Only, Mahzad wanted to say, if they could successfully avoid trouble in the broken lands that had once been the Uzbek empire. Only if she had sons. Only if one of those sons survived the machinations of the zenana and then of the divan, the government bureaucracy, to become ruler. She had no intention of putting all her faith in a child as yet not even conceived, but she could clearly expect no support from her grandmother, so she said nothing.
She was not the only high-ranking trophy bride in the caravan. They would negotiate their way East, giving gifts to the rulers of kingdoms and cities along the way, and most of the other girls felt as she did.
“But what can we do?” asked Fatimah, daughter of a satrap and his Uzbekistan concubine and therefore probably the first to be traded for the safety of the caravan. “That Englishman of your grandmother’s has us closely watched.”
Fatimah was another favored daughter, allowed freedoms and training beyond the feminine arts, petted and praised by her father, and then sent to be used with as little compunction as if she were a pawn of ivory or jet, rather than flesh and blood.
“How much do you wish to escape?” Mahzad asked.
In the end, nine of them made the attempt, including Mahzad’s maid. The other three promised to cover for them and helped them gather the men’s clothes they would wear to avoid the risks of women travelling without a male escort.
Their chance came after a bandit attack in the mountains. The would-be robbers were killed or driven off, and the triumphant guard relaxed around their fires, celebrating their success, while Mahzad and her friends followed the English serveries’ instructions to stay in their tent. “Drunk men may forget themselves, princess,” he told her. “And I would not wish to have to cut off a man’s hand because one of you failed to hide when I told you to.”
After midnight, as the noise around the men’s fires died down, the runaway brides kissed their friends goodbye. They had long since sent their maids off to bed, and now, they helped one another into their new clothes, shushing one another’s giggles as they struck male poses.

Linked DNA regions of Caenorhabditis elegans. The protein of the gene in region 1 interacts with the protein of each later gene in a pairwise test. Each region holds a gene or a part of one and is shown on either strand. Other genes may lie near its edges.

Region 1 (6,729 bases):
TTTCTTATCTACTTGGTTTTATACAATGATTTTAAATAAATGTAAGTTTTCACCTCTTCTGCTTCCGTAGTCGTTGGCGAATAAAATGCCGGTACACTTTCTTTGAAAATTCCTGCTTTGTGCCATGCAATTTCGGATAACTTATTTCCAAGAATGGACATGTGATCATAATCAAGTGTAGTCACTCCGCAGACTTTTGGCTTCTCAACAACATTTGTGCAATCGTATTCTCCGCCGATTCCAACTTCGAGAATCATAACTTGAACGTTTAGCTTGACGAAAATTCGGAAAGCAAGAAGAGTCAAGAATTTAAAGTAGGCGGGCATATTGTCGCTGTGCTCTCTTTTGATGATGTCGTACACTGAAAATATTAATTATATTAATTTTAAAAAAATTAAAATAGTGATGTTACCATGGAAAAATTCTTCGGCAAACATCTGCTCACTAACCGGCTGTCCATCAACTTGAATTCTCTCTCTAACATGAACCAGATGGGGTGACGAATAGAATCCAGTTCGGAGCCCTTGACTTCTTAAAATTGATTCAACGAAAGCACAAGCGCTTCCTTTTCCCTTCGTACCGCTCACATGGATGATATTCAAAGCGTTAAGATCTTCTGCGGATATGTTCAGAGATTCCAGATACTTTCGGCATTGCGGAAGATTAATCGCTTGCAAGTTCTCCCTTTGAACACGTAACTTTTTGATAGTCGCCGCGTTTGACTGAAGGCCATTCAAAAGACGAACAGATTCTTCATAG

They were nine slim lads, gliding through the shadows to the horse pickets, where the guards, praise be to all the saints, nodded over a jug of wine.
Each woman saddled and bridled her own horse, and Mahzad breathed another prayer of thanks. Some of them had never waited on themselves in their whole pampered lives. The travel and the English serkerde’s insistence that they each learn to do some of the daily tasks, such as looking after their own horses, had hardened them and readied them for this adventure.
Mahzad was about to give the order to mount when one of the guards lifted his head and spoke.
“Going somewhere, princess?”
Startled, she could do nothing but stare into the face of the Englishman who commanded the caravan. Jakob. James, as his own people said it. In that frozen moment, the other three guards moved, standing and raising their weapons.
The other brides looked to Mahzad. For orders or for inspiration? She raised her chin. She was descended from royal houses in China, Persia, Turkmenistan, and England, and would not give up.
“You are four, and we are nine,” she pointed out. “We are leaving, James Beg.”
“I am impressed,” he replied, and his eyes gleamed. “I would not have thought of men’s clothes.”
“We are leaving,” she repeated, clutching at her mare’s reins until the horse sidled.
“Princess, I made a promise to your grandmother that I would defend you against all dangers. How can I do that if I let you leave?”
“You are four, and we are nine,” she repeated, but even she was unconvinced. Nine pampered ladies who had never used their weapons in earnest against four hardened warriors?
“Forgive me. I have not made myself clear. If I let you leave without me, I should have said. But I have no more desire than you ladies,” he bowed to include them all, “to continue with this mission now it has brought us within reach of our freedom. Will you consent to take us as partners in your escape?”
Meet Jude Knight
Jude Knight wants to transport you to another time, another place, to enjoy adventure and romance, thrill to trials and challenges, uncover secrets and solve mysteries, and delight in a happy ending.
She writes everything from Hallmark to Regency Noir, in different eras and diverse places, short, medium and extra-long. Expect decent men with wounded hearts, women who are stronger than they think, and villains you’ll want to smack or worse. and all with a leavening of humour.
Learn more about Jude at:
Late 18th century, Georgian, #Englishexplorer, #ducalson, #Persianprincess, #mountainbandits, #explorersinIran, #Englishadventurers, #historicalromance, #friendstolovers, #secondchanceromance #ParadiseRegained #FollowYourStarHome @BellesInBlue @judeknightbooks
Other Books by Jude Knight: